How often has the government shut down before?

Technically, 17 times. But a serious, prolonged shutdown? That’s only happened once before.

Since 1976, there have been 17 times when Congress has allowed government funding to lapse. Back in the 1970s, this happened on six occasions, although those lapses didn’t lead to actual, physical shutdowns — government carried on as usual.

Then, in the early 1980s, then-Attorney General Benjamin Civiletti argued that theAnti-Deficiency Act actually required government agencies to close down if their funding expired. Since then, a failure to fund the government has meant an actual, tangible shutdown. Most of the shutdowns in the 1980s were brief affairs.

By far the most significant shutdown to date came in 1995-’96 and lasted 21 days, as Bill Clinton wrangled with congressional Republicans over budget matters.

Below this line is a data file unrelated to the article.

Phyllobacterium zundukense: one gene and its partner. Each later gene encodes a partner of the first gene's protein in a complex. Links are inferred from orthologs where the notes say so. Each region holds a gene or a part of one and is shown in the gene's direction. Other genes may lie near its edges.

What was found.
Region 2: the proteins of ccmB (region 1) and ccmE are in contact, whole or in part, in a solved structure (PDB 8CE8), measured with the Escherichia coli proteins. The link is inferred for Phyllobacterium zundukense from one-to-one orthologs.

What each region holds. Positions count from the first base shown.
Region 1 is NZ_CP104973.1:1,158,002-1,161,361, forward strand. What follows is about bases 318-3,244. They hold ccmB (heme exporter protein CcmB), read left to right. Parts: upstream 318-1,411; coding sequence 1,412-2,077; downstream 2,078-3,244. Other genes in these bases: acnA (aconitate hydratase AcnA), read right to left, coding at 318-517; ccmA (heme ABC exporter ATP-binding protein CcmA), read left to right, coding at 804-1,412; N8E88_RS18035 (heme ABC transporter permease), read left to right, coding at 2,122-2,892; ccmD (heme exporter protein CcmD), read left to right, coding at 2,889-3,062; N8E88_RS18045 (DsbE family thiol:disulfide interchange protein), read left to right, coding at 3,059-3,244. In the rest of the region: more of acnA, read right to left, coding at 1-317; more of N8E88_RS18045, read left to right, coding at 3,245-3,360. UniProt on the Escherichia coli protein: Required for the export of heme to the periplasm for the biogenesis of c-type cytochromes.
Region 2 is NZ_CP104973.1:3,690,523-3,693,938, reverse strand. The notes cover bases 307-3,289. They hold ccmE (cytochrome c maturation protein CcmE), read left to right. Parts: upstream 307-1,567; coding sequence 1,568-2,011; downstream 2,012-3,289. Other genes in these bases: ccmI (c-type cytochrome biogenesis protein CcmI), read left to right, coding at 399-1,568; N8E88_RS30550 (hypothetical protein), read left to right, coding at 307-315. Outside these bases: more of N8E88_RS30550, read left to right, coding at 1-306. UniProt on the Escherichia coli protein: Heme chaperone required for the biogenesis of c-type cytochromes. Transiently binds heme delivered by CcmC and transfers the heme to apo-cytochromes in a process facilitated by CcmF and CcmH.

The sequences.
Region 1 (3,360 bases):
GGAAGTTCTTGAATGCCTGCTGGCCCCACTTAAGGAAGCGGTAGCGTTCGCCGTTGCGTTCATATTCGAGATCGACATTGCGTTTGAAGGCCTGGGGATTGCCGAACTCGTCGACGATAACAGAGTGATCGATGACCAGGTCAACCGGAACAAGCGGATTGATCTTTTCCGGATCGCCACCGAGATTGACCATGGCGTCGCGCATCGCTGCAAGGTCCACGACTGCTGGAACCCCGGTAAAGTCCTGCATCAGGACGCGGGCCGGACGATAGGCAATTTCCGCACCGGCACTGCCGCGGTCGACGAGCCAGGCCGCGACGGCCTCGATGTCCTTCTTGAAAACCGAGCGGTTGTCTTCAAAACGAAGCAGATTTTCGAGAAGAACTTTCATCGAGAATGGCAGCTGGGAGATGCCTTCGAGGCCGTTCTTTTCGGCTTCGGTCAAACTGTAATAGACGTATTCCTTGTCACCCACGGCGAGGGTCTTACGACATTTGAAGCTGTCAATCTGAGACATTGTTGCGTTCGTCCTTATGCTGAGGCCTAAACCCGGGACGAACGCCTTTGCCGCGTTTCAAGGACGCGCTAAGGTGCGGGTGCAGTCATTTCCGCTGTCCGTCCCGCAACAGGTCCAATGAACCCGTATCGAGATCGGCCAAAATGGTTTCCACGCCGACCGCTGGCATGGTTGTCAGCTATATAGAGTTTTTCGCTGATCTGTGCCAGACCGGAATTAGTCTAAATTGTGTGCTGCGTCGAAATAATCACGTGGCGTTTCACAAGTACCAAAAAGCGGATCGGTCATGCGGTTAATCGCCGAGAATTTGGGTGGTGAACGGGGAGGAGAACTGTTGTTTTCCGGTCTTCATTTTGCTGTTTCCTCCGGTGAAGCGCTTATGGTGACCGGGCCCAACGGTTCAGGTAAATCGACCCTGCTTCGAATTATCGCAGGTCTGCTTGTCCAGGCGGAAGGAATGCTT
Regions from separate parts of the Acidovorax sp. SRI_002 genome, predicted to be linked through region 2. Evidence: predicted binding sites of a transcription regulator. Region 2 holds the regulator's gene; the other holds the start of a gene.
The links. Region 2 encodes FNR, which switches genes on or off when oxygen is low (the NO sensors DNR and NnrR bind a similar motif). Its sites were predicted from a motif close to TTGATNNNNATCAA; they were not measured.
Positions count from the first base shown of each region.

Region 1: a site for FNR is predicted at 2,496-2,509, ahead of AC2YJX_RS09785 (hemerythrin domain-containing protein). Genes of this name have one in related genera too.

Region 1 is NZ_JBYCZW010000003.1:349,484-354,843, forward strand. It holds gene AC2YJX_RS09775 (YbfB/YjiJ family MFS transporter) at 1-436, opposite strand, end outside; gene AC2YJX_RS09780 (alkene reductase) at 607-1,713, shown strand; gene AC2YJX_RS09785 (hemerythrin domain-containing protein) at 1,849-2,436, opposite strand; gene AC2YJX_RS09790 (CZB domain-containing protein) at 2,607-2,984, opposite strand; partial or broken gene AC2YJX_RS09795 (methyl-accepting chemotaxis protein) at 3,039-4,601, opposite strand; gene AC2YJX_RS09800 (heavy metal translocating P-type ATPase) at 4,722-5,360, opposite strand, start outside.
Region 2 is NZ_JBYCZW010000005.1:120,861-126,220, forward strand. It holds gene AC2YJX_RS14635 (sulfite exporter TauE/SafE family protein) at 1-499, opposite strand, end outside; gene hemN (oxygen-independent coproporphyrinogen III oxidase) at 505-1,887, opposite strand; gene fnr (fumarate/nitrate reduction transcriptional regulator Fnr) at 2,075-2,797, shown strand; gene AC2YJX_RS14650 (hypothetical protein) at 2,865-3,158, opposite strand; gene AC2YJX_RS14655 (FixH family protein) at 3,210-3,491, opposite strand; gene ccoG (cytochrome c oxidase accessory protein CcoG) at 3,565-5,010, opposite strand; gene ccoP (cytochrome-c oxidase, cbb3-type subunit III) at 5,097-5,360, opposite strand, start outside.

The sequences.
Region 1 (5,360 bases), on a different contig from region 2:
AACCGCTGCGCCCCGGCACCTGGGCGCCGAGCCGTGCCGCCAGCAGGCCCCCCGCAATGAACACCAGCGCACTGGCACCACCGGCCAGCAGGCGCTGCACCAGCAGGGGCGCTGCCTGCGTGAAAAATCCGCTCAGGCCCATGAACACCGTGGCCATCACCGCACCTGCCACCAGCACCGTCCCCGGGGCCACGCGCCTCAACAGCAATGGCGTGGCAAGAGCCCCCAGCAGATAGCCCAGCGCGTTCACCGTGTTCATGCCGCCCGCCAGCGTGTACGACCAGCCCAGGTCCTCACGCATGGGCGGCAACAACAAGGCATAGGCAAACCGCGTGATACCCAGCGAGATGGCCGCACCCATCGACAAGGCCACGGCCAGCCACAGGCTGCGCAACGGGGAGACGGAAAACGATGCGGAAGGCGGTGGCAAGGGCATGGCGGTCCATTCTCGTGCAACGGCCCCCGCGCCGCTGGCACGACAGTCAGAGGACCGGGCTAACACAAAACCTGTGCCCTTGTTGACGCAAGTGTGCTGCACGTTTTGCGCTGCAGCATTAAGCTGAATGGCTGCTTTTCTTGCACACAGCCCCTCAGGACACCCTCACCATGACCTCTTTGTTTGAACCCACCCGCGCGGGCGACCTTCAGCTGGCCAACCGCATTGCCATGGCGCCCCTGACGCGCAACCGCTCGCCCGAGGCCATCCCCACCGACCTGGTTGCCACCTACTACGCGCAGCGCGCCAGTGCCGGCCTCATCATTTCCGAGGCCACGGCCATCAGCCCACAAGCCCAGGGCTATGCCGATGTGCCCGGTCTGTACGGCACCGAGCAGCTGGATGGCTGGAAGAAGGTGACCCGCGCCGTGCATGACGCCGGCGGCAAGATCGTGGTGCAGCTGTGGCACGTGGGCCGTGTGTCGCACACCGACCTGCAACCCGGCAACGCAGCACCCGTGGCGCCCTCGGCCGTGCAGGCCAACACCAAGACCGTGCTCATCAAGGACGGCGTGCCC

Is a government shutdown the same thing as breaching the debt ceiling?

Nope! Different type of crisis. In a government shutdown, the federal government is not allowed to make any new spending commitments (save for all the exceptions noted above).

By contrast, if we hit the debt-ceiling then the Treasury Department won’t be able to borrow money to pay for spending that Congress has already approved. In that case, either Congress will have to lift the debt ceiling or the federal government will have to default on some of its bills, possibly including payments to bondholders or Social Security payouts. That could trigger big disruptions in the financial markets — or a long-term rise in borrowing costs.

The Bipartisan Policy Center estimates that we’re on pace to breach the debt ceiling sometime between Oct. 18 and Nov. 5. So if a government shutdown isn’t thrilling enough for you, good news: There’s another fiscal crisis just around the corner.

Further reading on the shutdown: 

–VIDEO: Decoding the jargon of a government shutdown.

–A detailed look at how each agency would be affected by a shutdown.